The truth about RSS

If you think RSS feeds are giving you the same stories that you can find on a news site, think again. It’s true that the ubiquitous little orange square that one increasingly finds on websites can be a gateway to a world of content. But is using RSS a reliable way to stay informed about ...

602162_rss_study_home_05.jpg
602162_rss_study_home_05.jpg

If you think RSS feeds are giving you the same stories that you can find on a news site, think again. It's true that the ubiquitous little orange square that one increasingly finds on websites can be a gateway to a world of content. But is using RSS a reliable way to stay informed about the world itself?

If you think RSS feeds are giving you the same stories that you can find on a news site, think again. It’s true that the ubiquitous little orange square that one increasingly finds on websites can be a gateway to a world of content. But is using RSS a reliable way to stay informed about the world itself?

Not yet. A new study from the International Center for Media and the Public Agenda concludes that RSS feeds work very poorly for anyone who uses news for more than infotainment. The study looked at 19 of the world’s top news sites to determine which news outlets use RSS well—which outlets give users the range of information on their feed readers that most closely approximates what can be found on the home website.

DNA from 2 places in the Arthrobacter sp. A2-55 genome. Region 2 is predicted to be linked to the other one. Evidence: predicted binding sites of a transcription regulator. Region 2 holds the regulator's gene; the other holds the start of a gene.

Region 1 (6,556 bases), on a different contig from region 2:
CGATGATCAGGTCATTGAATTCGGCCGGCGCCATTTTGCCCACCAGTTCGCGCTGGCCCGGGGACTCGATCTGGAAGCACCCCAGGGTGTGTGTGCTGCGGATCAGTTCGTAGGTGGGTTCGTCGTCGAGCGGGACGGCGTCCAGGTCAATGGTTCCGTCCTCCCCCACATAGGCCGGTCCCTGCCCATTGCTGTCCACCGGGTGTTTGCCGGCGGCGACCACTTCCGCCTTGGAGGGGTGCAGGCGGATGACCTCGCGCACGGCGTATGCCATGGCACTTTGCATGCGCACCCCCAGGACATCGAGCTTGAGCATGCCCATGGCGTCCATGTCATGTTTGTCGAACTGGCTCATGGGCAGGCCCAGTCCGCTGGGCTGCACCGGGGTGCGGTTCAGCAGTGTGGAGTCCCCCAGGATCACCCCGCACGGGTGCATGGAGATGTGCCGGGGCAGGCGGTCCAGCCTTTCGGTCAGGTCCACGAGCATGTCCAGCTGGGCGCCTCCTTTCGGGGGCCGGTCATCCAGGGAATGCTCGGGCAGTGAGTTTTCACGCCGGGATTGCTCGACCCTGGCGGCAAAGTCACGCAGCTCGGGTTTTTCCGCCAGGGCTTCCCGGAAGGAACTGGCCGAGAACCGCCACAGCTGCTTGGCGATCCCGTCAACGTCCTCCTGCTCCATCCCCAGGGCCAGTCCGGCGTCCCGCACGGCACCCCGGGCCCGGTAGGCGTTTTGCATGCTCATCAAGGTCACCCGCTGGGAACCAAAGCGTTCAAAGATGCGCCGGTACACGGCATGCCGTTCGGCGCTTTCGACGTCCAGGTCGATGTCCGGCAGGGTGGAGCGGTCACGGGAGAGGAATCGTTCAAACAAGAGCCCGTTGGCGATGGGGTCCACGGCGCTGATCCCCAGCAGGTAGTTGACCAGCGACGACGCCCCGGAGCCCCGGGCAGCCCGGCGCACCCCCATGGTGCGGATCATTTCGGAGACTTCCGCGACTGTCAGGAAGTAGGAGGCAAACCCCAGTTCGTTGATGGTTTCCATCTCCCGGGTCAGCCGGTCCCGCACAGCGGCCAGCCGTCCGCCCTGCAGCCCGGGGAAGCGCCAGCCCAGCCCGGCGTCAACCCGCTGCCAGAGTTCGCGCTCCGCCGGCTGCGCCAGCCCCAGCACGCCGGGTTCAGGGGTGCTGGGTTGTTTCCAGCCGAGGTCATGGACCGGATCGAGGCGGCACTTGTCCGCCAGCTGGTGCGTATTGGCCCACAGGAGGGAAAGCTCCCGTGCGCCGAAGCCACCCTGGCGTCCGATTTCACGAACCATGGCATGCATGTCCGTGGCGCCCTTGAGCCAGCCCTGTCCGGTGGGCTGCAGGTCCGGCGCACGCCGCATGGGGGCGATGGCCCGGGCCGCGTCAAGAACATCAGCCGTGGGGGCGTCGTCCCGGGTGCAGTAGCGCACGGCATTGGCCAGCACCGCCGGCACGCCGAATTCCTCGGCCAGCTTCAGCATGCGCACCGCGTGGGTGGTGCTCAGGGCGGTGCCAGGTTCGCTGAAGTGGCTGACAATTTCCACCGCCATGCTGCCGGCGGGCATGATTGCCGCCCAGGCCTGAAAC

Among the best: The LA Times, BBC World Service and Fox News.

Among the worst: Al Jazeera, The Guardian and the New York Times.

Rather than RSS, the study found, casual news consumers users should just stick with Google’s Top Stories. The problem is that many news outlets don’t want to share all the news that’s on their site—especially stories that are not staff-written or produced. One reason may be that such stories, such as those by AP or Reuters, don’t carry the “brand” of the news organization. But without those stories, many RSS feeds are not truly delivering news 24/7 and, in addition, lack the breadth of news their home sites deliver.

As a result, RSS users have no idea what they’re missing. The study illuminated how difficult it was to get even all of the staff-generated stories from “today” via RSS feeds. And without going back to the home site and checking, a user doesn’t know exactly what is NOT being sent via the RSS feeds. What’s more, the study uncovered, just because two separate news outlets both have feeds labeled “International” hardly means that they have decided to send the same type or quantity of news through their feeds.

For complete examinations of these and other findings, take a look at the full study here.

Susan Moeller is director of ICMPA and associate professor at the Philip Merrill College of Journalism and the School of Public Policy, University of Maryland, College Park.

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